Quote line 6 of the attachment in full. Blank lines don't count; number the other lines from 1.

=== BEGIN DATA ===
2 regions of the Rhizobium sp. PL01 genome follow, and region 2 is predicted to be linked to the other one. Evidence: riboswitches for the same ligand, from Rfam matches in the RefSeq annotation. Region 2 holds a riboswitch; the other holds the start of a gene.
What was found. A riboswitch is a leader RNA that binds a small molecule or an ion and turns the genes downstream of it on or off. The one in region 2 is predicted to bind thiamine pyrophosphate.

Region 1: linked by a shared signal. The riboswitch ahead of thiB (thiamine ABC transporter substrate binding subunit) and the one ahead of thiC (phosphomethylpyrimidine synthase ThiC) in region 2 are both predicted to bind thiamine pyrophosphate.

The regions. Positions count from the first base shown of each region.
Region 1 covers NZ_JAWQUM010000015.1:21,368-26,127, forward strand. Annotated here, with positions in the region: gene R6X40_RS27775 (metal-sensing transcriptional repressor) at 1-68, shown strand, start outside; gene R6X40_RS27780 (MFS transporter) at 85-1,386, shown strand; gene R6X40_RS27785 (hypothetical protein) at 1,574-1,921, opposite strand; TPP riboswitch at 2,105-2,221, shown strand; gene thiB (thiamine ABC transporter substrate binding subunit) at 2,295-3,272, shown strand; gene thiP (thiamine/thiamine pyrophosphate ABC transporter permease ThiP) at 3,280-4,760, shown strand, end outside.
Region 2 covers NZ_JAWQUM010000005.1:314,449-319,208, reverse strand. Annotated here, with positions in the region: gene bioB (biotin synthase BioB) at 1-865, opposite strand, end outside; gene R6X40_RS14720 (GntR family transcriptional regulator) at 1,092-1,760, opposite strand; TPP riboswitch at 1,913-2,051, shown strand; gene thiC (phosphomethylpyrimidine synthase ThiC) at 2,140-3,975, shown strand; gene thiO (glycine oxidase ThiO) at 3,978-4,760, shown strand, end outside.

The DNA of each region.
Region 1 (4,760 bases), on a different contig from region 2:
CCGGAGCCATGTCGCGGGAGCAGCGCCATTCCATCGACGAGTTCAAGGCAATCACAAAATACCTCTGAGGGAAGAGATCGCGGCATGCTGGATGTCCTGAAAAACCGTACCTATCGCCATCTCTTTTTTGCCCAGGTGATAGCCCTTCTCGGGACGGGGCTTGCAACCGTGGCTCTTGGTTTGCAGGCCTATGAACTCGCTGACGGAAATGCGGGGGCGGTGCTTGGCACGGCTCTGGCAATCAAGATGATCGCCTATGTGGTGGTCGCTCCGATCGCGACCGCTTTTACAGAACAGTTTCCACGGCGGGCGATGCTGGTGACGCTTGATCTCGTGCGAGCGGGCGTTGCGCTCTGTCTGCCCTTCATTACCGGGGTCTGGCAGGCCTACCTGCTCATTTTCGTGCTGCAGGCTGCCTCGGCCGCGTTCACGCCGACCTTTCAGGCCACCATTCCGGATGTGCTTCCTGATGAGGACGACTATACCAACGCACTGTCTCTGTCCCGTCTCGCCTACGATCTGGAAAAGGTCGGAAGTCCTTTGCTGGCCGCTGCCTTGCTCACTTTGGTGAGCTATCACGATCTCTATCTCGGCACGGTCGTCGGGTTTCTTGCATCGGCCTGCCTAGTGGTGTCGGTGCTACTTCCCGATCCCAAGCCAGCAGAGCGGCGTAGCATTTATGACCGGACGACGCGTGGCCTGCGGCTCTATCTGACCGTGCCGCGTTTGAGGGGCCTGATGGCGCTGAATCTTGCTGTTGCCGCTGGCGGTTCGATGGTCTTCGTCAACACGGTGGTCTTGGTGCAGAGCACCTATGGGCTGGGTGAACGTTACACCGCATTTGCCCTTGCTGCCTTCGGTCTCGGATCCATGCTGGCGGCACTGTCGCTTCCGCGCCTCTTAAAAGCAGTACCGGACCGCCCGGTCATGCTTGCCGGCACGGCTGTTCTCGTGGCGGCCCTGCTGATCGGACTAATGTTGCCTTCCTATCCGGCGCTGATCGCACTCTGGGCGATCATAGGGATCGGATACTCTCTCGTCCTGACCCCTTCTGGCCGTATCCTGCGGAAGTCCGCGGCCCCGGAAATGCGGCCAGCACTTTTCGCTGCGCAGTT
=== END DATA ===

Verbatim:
Region 2 covers NZ_JAWQUM010000005.1:314,449-319,208, reverse strand. Annotated here, with positions in the region: gene bioB (biotin synthase BioB) at 1-865, opposite strand, end outside; gene R6X40_RS14720 (GntR family transcriptional regulator) at 1,092-1,760, opposite strand; TPP riboswitch at 1,913-2,051, shown strand; gene thiC (phosphomethylpyrimidine synthase ThiC) at 2,140-3,975, shown strand; gene thiO (glycine oxidase ThiO) at 3,978-4,760, shown strand, end outside.